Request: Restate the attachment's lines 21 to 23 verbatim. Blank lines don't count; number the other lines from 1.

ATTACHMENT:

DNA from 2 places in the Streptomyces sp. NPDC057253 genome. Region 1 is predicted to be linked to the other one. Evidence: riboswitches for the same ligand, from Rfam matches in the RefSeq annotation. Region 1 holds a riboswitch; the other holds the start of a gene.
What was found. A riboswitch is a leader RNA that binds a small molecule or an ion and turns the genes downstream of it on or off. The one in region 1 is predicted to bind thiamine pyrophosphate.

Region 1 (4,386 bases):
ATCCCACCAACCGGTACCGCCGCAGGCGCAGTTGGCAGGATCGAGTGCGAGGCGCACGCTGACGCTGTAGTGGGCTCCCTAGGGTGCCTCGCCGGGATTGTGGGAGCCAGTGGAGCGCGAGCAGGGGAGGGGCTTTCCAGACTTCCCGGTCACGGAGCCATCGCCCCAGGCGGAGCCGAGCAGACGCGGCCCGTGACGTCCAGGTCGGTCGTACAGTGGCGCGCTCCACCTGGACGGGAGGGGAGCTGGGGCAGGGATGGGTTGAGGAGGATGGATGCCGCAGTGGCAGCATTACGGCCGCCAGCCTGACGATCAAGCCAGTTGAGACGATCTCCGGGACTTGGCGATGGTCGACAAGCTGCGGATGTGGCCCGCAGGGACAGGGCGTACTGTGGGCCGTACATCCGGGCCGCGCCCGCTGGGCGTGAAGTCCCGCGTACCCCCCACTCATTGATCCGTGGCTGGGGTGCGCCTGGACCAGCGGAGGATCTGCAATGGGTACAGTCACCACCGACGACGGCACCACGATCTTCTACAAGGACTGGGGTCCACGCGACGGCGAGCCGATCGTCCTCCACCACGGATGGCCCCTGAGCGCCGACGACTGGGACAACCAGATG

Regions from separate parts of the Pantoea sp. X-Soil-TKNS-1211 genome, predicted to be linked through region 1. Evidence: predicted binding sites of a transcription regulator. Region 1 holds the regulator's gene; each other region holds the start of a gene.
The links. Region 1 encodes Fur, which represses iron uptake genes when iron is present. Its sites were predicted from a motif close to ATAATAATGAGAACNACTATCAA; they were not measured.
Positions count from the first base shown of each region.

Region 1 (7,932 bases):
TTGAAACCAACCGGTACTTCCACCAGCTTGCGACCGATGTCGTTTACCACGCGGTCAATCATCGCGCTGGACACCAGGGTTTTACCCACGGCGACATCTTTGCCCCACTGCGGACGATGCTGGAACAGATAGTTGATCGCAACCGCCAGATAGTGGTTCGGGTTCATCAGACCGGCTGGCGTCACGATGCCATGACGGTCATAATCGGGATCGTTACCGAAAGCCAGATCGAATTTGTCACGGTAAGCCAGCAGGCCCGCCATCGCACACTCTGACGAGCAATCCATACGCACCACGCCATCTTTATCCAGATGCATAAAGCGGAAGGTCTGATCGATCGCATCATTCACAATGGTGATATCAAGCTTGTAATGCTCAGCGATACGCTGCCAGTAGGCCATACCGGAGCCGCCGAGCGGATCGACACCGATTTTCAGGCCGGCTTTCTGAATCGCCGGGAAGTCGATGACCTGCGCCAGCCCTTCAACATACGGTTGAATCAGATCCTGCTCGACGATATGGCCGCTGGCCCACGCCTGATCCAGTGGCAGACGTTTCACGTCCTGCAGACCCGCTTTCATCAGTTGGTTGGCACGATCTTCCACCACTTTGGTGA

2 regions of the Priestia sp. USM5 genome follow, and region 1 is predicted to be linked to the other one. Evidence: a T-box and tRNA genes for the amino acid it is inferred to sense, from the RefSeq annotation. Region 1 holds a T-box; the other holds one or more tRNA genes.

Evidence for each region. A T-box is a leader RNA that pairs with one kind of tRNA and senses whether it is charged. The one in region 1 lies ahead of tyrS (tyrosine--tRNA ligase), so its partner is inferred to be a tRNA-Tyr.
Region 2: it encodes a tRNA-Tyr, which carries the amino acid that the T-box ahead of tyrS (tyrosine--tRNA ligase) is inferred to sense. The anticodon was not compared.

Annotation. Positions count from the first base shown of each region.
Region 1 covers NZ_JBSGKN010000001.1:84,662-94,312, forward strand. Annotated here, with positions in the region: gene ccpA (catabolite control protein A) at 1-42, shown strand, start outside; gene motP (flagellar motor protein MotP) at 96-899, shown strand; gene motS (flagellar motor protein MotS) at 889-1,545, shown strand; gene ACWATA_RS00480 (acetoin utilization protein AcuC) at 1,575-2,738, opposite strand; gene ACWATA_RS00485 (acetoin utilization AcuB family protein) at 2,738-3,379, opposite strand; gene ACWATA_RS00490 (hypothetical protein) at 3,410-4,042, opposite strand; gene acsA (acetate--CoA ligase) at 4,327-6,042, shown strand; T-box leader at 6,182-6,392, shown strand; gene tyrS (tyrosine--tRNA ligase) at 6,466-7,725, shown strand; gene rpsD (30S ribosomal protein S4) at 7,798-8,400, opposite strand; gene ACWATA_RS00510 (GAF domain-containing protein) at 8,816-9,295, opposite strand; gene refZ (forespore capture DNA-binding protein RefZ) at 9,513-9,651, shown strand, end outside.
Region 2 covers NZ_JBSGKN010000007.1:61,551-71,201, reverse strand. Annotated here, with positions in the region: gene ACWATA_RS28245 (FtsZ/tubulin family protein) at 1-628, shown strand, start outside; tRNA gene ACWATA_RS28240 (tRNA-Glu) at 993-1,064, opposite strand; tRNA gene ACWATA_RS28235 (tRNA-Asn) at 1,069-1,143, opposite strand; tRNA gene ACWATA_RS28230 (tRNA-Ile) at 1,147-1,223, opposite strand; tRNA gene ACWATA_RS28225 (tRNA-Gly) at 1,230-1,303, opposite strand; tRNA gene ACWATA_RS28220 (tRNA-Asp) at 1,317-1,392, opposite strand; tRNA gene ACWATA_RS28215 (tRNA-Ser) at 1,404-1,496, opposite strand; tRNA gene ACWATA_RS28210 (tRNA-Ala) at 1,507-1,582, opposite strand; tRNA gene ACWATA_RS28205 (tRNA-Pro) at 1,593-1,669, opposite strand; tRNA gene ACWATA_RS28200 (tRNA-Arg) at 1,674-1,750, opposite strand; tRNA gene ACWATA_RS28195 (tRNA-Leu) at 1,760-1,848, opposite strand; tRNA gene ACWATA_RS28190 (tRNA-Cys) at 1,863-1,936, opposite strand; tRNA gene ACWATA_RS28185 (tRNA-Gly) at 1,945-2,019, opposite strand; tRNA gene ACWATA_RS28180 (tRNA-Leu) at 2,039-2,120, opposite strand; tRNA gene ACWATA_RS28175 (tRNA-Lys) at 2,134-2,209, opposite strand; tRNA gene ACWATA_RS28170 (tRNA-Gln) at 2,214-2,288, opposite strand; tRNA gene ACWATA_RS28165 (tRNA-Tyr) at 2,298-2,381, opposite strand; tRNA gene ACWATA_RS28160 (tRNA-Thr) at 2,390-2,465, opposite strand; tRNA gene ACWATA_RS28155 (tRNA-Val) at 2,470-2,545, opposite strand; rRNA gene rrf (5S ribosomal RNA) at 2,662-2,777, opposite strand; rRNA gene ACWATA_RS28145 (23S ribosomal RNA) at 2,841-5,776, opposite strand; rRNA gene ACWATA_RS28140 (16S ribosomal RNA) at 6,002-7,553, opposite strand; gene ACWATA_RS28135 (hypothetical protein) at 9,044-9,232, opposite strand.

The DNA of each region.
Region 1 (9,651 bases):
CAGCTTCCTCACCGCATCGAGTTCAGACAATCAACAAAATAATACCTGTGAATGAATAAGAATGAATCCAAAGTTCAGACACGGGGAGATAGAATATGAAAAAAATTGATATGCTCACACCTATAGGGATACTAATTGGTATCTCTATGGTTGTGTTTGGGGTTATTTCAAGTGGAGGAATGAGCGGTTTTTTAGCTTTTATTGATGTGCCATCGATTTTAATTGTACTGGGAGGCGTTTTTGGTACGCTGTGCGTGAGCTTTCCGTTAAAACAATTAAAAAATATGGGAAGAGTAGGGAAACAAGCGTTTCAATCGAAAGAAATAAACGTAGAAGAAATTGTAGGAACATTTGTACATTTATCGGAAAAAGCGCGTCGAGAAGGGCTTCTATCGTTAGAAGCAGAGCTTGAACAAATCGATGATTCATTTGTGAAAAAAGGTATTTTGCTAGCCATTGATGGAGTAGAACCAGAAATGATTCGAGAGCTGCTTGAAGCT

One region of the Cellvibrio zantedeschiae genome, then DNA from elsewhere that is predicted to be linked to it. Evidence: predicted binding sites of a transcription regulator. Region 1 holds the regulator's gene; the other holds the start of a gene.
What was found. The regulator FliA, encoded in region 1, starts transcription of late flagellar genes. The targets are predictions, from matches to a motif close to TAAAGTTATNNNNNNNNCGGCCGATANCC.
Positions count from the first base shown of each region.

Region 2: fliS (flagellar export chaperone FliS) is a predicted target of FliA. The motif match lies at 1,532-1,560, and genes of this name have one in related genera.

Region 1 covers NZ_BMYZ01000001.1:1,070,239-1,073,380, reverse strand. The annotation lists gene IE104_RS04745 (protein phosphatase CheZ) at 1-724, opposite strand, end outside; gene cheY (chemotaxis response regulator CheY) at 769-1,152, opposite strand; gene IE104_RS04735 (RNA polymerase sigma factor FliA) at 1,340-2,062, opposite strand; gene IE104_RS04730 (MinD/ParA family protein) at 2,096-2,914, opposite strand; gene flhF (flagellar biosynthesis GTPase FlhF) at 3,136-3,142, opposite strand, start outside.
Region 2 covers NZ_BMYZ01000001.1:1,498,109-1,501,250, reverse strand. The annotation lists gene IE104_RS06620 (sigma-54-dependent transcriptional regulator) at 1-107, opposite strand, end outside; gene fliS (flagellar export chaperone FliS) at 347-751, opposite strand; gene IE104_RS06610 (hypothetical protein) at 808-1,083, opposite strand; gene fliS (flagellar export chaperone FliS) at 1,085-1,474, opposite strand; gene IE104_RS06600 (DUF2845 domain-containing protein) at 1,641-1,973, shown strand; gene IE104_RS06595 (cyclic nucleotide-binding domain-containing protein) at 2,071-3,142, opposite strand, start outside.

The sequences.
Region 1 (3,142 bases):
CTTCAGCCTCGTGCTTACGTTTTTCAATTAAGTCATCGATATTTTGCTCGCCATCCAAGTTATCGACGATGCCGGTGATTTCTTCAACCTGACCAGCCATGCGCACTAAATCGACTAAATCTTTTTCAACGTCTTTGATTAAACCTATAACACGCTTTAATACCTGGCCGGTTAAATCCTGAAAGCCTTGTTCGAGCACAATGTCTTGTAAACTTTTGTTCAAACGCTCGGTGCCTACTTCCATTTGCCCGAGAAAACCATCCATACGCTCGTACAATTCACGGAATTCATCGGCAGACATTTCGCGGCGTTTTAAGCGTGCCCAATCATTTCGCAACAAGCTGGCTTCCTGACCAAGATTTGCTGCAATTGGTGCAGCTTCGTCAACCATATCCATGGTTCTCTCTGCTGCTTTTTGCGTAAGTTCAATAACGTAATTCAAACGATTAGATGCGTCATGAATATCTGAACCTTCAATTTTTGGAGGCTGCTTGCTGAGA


Positions count from the first base shown of each region.

Region 2: fliS (flagellar export chaperone FliS) is a predicted target of FliA. The motif match lies at 1,532-1,560, and genes of this name have one in related genera.

Region 1 covers NZ_BMYZ01000001.1:1,070,239-1,073,380, reverse strand. The annotation lists gene IE104_RS04745 (protein phosphatase CheZ) at 1-724, opposite strand, end outside; gene cheY (chemotaxis response regulator CheY) at 769-1,152, opposite strand; gene IE104_RS04735 (RNA polymerase sigma factor FliA) at 1,340-2,062, opposite strand; gene IE104_RS04730 (MinD/ParA family protein) at 2,096-2,914, opposite strand; gene flhF (flagellar biosynthesis GTPase FlhF) at 3,136-3,142, opposite strand, start outside.